Michael Vick accounted for 321 total yards and two touchdowns.
The Kevin Kolb Era got off to a rocky start in Philadelphia last week when the Eagles’ newly-minted starter suffered a concussion against the Green Bay Packers. Michael Vick played ably in relief, turning a potential blowout into a respectable contest, but the Eagles lost, 27-20.
Vick’s solid play—and his intimation that he could have pulled off the victory had he been on the field for a full four quarters—sparked a week-long debate about the starting QB position in Philly. Should Vick get the start against the Detroit Lions, or should Kolb?
Although head coach Andy Reid was adamant in his support for Kolb, the debate was put to rest, for the moment, when Kolb was unable to practice late in the week. Concussions are unpredictable, and no one knows for sure when Kolb will stop exhibiting symptoms.
Meanwhile, by attrition, Michael Vick got his first start since 2006 against the Lions, and appeared determined to make the most of it.
Vick was workmanlike, if not spectacular, as he led the Eagles to a 35-32 victory over Detroit, bringing them back from a 17-7 first-half deficit. The fleet-footed lefty passer threw for nearly 300 yards and two scores.
He managed the game well, taking what the defense gave him and making plays with his legs when he needed to. He threw some nice passes from the pocket, and while he did force a couple of balls into coverage, he didn’t turn the ball over. The debate will be alive and well this week. Expect Vick to say the right things about simply being happy to help the team. Expect Reid to declare, once again, that Kolb will be the starter when he is ready to go.
Truth be told, though, Andy Reid has some serious thinking to do. Vick looked very sharp, but it is obviously difficult to accurately judge a player’s proficiency based on a performance against the Lions. Lots of quarterbacks look good against the Lions. But Vick also ran the offense nicely against the Packers, a decent defensive team with legitimate Super Bowl aspirations.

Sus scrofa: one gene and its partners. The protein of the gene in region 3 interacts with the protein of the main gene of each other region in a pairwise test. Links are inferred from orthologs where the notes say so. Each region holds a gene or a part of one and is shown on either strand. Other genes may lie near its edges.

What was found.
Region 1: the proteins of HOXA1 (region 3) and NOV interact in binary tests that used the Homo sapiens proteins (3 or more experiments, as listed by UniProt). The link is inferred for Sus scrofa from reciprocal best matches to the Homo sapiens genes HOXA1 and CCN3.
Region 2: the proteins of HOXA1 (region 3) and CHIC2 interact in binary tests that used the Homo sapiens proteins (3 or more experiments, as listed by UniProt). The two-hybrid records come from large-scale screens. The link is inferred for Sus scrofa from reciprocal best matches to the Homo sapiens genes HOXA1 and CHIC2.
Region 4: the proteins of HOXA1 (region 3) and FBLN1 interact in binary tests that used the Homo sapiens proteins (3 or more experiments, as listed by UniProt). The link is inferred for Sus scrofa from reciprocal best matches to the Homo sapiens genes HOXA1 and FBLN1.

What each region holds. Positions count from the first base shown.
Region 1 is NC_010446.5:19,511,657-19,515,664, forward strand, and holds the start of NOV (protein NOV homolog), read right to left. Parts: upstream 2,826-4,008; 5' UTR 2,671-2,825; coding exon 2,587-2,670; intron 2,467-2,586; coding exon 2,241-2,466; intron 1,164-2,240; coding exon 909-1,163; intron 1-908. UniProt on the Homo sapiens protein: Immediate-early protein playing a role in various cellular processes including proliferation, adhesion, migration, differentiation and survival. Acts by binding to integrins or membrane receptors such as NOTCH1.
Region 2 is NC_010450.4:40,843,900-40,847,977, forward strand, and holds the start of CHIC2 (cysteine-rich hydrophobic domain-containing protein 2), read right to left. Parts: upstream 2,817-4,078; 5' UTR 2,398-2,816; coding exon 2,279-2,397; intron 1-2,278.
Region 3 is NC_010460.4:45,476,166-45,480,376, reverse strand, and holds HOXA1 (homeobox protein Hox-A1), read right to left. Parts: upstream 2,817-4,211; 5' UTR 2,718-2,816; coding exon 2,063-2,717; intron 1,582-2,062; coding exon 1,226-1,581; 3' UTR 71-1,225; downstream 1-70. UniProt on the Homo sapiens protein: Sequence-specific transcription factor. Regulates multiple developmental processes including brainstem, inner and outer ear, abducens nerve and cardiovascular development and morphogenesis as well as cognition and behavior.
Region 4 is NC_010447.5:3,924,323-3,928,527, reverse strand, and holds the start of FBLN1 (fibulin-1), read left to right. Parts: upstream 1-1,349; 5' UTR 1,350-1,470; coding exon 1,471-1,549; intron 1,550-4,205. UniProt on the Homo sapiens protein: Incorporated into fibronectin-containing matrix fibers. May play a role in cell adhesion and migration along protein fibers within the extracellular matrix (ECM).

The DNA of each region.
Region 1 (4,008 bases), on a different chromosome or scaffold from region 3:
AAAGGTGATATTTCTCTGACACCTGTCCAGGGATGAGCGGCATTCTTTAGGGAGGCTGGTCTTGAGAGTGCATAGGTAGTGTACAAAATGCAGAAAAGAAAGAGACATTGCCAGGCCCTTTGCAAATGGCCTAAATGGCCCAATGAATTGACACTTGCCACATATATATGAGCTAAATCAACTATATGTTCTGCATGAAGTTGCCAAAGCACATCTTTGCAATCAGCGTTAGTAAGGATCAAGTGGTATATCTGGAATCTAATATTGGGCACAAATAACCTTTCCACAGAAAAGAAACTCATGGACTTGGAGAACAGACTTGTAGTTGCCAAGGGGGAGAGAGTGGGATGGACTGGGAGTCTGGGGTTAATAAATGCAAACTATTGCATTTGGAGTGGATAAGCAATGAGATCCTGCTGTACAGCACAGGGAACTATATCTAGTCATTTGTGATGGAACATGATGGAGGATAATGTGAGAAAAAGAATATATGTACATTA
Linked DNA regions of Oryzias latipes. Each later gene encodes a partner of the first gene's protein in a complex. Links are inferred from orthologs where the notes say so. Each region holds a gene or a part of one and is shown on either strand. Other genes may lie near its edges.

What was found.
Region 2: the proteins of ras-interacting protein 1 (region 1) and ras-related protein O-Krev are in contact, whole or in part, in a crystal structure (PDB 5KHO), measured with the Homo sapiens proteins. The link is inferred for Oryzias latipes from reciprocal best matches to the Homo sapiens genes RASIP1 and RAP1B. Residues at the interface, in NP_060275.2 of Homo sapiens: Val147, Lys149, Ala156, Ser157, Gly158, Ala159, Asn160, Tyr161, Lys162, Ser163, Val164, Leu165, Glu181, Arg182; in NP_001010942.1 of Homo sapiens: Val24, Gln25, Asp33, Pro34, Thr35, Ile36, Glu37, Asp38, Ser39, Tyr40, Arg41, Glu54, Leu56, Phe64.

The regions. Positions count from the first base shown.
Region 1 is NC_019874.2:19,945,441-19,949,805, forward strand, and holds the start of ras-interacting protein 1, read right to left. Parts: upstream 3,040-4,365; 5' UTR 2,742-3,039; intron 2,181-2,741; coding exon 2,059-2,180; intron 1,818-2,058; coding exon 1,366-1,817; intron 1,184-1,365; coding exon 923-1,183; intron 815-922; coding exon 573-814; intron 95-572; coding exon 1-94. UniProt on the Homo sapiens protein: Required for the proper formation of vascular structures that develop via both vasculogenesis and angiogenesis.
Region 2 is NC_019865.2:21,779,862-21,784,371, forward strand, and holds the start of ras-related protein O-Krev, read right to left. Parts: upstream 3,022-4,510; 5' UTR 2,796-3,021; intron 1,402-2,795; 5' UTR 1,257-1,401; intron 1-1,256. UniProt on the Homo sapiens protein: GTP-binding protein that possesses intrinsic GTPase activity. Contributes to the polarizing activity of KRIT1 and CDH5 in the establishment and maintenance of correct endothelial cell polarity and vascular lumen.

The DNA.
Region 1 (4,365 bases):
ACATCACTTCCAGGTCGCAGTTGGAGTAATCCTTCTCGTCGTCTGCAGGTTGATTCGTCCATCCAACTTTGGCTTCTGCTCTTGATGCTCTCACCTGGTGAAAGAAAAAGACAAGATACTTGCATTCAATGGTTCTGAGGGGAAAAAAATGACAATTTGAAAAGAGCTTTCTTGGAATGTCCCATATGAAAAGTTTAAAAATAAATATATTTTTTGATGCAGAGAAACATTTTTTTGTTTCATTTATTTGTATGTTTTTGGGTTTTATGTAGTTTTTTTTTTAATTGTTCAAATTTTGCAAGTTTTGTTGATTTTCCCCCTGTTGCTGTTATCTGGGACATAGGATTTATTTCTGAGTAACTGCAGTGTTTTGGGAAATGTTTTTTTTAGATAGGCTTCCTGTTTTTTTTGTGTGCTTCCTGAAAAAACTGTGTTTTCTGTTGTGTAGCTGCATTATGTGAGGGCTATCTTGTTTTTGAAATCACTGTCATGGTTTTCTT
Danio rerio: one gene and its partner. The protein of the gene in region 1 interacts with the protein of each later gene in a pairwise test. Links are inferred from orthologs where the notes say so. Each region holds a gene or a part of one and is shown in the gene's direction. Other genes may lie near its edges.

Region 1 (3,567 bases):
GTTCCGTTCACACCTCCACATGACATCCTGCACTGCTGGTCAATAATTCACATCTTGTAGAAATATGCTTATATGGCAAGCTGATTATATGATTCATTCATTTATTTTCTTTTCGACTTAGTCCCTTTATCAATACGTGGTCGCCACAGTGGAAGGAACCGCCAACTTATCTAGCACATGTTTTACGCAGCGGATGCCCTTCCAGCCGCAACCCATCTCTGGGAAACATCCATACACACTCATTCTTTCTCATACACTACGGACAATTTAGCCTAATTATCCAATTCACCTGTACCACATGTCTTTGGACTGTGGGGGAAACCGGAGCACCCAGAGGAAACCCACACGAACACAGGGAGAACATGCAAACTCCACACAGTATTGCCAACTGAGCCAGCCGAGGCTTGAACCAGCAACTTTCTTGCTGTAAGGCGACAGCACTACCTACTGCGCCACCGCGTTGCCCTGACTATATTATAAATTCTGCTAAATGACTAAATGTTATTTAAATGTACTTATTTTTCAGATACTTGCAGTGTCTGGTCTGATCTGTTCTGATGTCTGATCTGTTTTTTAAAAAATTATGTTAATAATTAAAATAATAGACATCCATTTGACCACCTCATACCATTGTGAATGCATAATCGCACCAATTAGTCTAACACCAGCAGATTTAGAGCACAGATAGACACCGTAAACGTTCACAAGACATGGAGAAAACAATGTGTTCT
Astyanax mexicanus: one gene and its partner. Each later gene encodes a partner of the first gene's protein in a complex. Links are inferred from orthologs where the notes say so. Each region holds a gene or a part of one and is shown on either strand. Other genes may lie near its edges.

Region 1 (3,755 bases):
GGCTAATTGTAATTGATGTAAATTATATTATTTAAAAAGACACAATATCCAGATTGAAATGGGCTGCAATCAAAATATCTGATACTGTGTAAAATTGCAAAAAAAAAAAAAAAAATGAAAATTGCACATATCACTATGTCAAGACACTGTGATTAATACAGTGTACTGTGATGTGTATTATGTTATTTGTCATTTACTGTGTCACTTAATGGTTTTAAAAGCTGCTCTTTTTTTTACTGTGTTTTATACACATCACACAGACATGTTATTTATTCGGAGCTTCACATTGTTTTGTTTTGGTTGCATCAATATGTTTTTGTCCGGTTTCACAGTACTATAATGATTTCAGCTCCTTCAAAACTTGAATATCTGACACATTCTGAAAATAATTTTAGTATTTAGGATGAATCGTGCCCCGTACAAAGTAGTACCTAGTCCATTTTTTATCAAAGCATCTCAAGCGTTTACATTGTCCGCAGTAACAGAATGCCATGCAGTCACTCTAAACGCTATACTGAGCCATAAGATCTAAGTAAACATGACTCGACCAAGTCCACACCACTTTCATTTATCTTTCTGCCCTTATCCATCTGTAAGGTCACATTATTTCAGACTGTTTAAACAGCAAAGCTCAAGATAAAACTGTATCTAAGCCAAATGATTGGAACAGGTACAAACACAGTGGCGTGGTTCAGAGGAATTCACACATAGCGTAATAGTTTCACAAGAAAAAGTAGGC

On the other hand, the Eagles sent Donovan McNabb to the Redskins so they could see what they had in Kolb, and they still don’t know. In limited action last week, Kolb looked overwhelmed at times. But just as Reid can’t yet make a definitive judgment about Vick, neither can he pronounce Kolb unfit because of a shaky, abbreviated outing.
This is not a “Super Bowl or Bust” year for the Philadelphia Eagles. It is more of a rebuilding/reloading year. They are looking to develop cohesion on one of the NFL’s youngest teams (only six Eagles are over 30 years old). If they can win a few games along the way, that’s a bonus. That’s why, if Kevin Kolb is good to go next week against the Jacksonville Jaguars, he will almost certainly start.
Andy Reid has been notoriously stubborn when it comes to his starting quarterback, keeping McNabb under center when fans, pundits and “experts” were calling for him to be benched. He has made up his mind, and he rarely changes it.
For his part, Vick is basically auditioning for a starting quarterback job somewhere else in the league, because it isn’t going to happen for him in Philadelphia. There is always a market for an above-average starting quarterback. The Arizona Cardinals could use one right now, as could the San Francisco 49ers and the Cleveland Browns. Matt Cassel isn’t setting the world on fire in Kansas City, and the Minnesota Vikings don’t know who their starter will be in 2011 (provided there is any football at all in 2011).
There are plenty of opportunities for Michael Vick, and despite his gratitude to the Eagles for giving him another chance to play when no other team would touch him, he knows his best shot to start will be with another team. Expect him to take the shot.